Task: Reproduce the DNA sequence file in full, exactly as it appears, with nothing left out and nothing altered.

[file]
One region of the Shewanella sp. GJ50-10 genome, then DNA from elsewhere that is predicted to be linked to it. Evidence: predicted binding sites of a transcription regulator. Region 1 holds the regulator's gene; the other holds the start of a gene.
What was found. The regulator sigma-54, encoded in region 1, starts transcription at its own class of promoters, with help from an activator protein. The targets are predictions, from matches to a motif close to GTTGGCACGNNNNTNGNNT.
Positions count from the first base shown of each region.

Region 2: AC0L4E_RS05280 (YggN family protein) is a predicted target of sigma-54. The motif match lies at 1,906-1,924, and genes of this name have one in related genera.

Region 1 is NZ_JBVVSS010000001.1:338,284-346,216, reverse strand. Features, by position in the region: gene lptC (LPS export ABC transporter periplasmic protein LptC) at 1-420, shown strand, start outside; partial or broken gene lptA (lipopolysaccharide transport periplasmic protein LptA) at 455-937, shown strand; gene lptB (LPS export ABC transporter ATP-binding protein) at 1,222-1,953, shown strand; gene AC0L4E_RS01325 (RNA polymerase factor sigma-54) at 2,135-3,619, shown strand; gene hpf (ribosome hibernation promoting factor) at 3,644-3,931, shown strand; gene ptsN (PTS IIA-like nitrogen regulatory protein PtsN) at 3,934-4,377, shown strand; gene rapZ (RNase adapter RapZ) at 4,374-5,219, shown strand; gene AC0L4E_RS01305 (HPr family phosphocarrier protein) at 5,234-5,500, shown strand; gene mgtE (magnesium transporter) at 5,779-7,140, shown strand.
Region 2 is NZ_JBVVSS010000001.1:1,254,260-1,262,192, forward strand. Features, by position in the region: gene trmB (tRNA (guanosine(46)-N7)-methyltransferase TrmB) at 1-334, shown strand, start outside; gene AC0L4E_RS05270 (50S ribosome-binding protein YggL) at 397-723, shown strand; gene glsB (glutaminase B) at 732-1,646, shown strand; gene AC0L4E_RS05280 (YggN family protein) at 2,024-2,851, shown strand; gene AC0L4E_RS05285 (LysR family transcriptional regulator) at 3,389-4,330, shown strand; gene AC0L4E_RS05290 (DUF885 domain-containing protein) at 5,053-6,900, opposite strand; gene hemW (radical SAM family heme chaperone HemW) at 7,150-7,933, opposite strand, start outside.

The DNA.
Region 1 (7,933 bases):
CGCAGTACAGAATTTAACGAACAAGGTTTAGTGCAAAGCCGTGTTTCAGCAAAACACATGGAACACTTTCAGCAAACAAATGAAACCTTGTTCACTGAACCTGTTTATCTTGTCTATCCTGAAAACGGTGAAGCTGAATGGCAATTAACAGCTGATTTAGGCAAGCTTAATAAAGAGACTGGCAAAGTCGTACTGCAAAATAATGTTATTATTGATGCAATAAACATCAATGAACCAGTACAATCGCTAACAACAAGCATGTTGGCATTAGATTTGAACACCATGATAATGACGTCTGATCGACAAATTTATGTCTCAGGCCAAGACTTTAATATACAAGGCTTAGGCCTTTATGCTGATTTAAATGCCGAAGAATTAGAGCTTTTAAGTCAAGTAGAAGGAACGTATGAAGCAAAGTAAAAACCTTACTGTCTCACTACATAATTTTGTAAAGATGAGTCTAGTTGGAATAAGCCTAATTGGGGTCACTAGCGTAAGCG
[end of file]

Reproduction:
One region of the Shewanella sp. GJ50-10 genome, then DNA from elsewhere that is predicted to be linked to it. Evidence: predicted binding sites of a transcription regulator. Region 1 holds the regulator's gene; the other holds the start of a gene.
What was found. The regulator sigma-54, encoded in region 1, starts transcription at its own class of promoters, with help from an activator protein. The targets are predictions, from matches to a motif close to GTTGGCACGNNNNTNGNNT.
Positions count from the first base shown of each region.

Region 2: AC0L4E_RS05280 (YggN family protein) is a predicted target of sigma-54. The motif match lies at 1,906-1,924, and genes of this name have one in related genera.

Region 1 is NZ_JBVVSS010000001.1:338,284-346,216, reverse strand. Features, by position in the region: gene lptC (LPS export ABC transporter periplasmic protein LptC) at 1-420, shown strand, start outside; partial or broken gene lptA (lipopolysaccharide transport periplasmic protein LptA) at 455-937, shown strand; gene lptB (LPS export ABC transporter ATP-binding protein) at 1,222-1,953, shown strand; gene AC0L4E_RS01325 (RNA polymerase factor sigma-54) at 2,135-3,619, shown strand; gene hpf (ribosome hibernation promoting factor) at 3,644-3,931, shown strand; gene ptsN (PTS IIA-like nitrogen regulatory protein PtsN) at 3,934-4,377, shown strand; gene rapZ (RNase adapter RapZ) at 4,374-5,219, shown strand; gene AC0L4E_RS01305 (HPr family phosphocarrier protein) at 5,234-5,500, shown strand; gene mgtE (magnesium transporter) at 5,779-7,140, shown strand.
Region 2 is NZ_JBVVSS010000001.1:1,254,260-1,262,192, forward strand. Features, by position in the region: gene trmB (tRNA (guanosine(46)-N7)-methyltransferase TrmB) at 1-334, shown strand, start outside; gene AC0L4E_RS05270 (50S ribosome-binding protein YggL) at 397-723, shown strand; gene glsB (glutaminase B) at 732-1,646, shown strand; gene AC0L4E_RS05280 (YggN family protein) at 2,024-2,851, shown strand; gene AC0L4E_RS05285 (LysR family transcriptional regulator) at 3,389-4,330, shown strand; gene AC0L4E_RS05290 (DUF885 domain-containing protein) at 5,053-6,900, opposite strand; gene hemW (radical SAM family heme chaperone HemW) at 7,150-7,933, opposite strand, start outside.

The DNA.
Region 1 (7,933 bases):
CGCAGTACAGAATTTAACGAACAAGGTTTAGTGCAAAGCCGTGTTTCAGCAAAACACATGGAACACTTTCAGCAAACAAATGAAACCTTGTTCACTGAACCTGTTTATCTTGTCTATCCTGAAAACGGTGAAGCTGAATGGCAATTAACAGCTGATTTAGGCAAGCTTAATAAAGAGACTGGCAAAGTCGTACTGCAAAATAATGTTATTATTGATGCAATAAACATCAATGAACCAGTACAATCGCTAACAACAAGCATGTTGGCATTAGATTTGAACACCATGATAATGACGTCTGATCGACAAATTTATGTCTCAGGCCAAGACTTTAATATACAAGGCTTAGGCCTTTATGCTGATTTAAATGCCGAAGAATTAGAGCTTTTAAGTCAAGTAGAAGGAACGTATGAAGCAAAGTAAAAACCTTACTGTCTCACTACATAATTTTGTAAAGATGAGTCTAGTTGGAATAAGCCTAATTGGGGTCACTAGCGTAAGCG